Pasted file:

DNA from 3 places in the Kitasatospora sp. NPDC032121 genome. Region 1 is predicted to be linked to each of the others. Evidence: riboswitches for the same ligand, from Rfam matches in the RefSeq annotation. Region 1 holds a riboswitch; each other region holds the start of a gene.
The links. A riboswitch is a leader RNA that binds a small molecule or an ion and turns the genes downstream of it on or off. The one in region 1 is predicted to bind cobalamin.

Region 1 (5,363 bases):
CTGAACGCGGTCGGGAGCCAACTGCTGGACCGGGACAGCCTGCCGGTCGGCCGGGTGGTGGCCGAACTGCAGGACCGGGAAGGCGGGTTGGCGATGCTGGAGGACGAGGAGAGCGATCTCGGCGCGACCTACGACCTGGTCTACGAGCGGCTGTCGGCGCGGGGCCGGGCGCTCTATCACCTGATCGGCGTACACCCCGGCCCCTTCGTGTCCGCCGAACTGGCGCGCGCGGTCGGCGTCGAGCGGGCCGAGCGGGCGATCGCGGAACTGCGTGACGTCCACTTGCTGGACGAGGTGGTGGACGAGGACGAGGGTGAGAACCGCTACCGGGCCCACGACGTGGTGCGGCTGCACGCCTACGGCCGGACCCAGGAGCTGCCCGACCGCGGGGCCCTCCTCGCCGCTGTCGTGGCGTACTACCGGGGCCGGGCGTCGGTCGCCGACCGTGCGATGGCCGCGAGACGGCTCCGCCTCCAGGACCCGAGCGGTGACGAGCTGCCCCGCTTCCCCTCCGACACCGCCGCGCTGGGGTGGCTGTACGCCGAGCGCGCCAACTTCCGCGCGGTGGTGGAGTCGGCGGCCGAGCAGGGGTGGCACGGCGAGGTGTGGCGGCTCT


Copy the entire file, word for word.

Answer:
DNA from 3 places in the Kitasatospora sp. NPDC032121 genome. Region 1 is predicted to be linked to each of the others. Evidence: riboswitches for the same ligand, from Rfam matches in the RefSeq annotation. Region 1 holds a riboswitch; each other region holds the start of a gene.
The links. A riboswitch is a leader RNA that binds a small molecule or an ion and turns the genes downstream of it on or off. The one in region 1 is predicted to bind cobalamin.

Region 1 (5,363 bases):
CTGAACGCGGTCGGGAGCCAACTGCTGGACCGGGACAGCCTGCCGGTCGGCCGGGTGGTGGCCGAACTGCAGGACCGGGAAGGCGGGTTGGCGATGCTGGAGGACGAGGAGAGCGATCTCGGCGCGACCTACGACCTGGTCTACGAGCGGCTGTCGGCGCGGGGCCGGGCGCTCTATCACCTGATCGGCGTACACCCCGGCCCCTTCGTGTCCGCCGAACTGGCGCGCGCGGTCGGCGTCGAGCGGGCCGAGCGGGCGATCGCGGAACTGCGTGACGTCCACTTGCTGGACGAGGTGGTGGACGAGGACGAGGGTGAGAACCGCTACCGGGCCCACGACGTGGTGCGGCTGCACGCCTACGGCCGGACCCAGGAGCTGCCCGACCGCGGGGCCCTCCTCGCCGCTGTCGTGGCGTACTACCGGGGCCGGGCGTCGGTCGCCGACCGTGCGATGGCCGCGAGACGGCTCCGCCTCCAGGACCCGAGCGGTGACGAGCTGCCCCGCTTCCCCTCCGACACCGCCGCGCTGGGGTGGCTGTACGCCGAGCGCGCCAACTTCCGCGCGGTGGTGGAGTCGGCGGCCGAGCAGGGGTGGCACGGCGAGGTGTGGCGGCTCT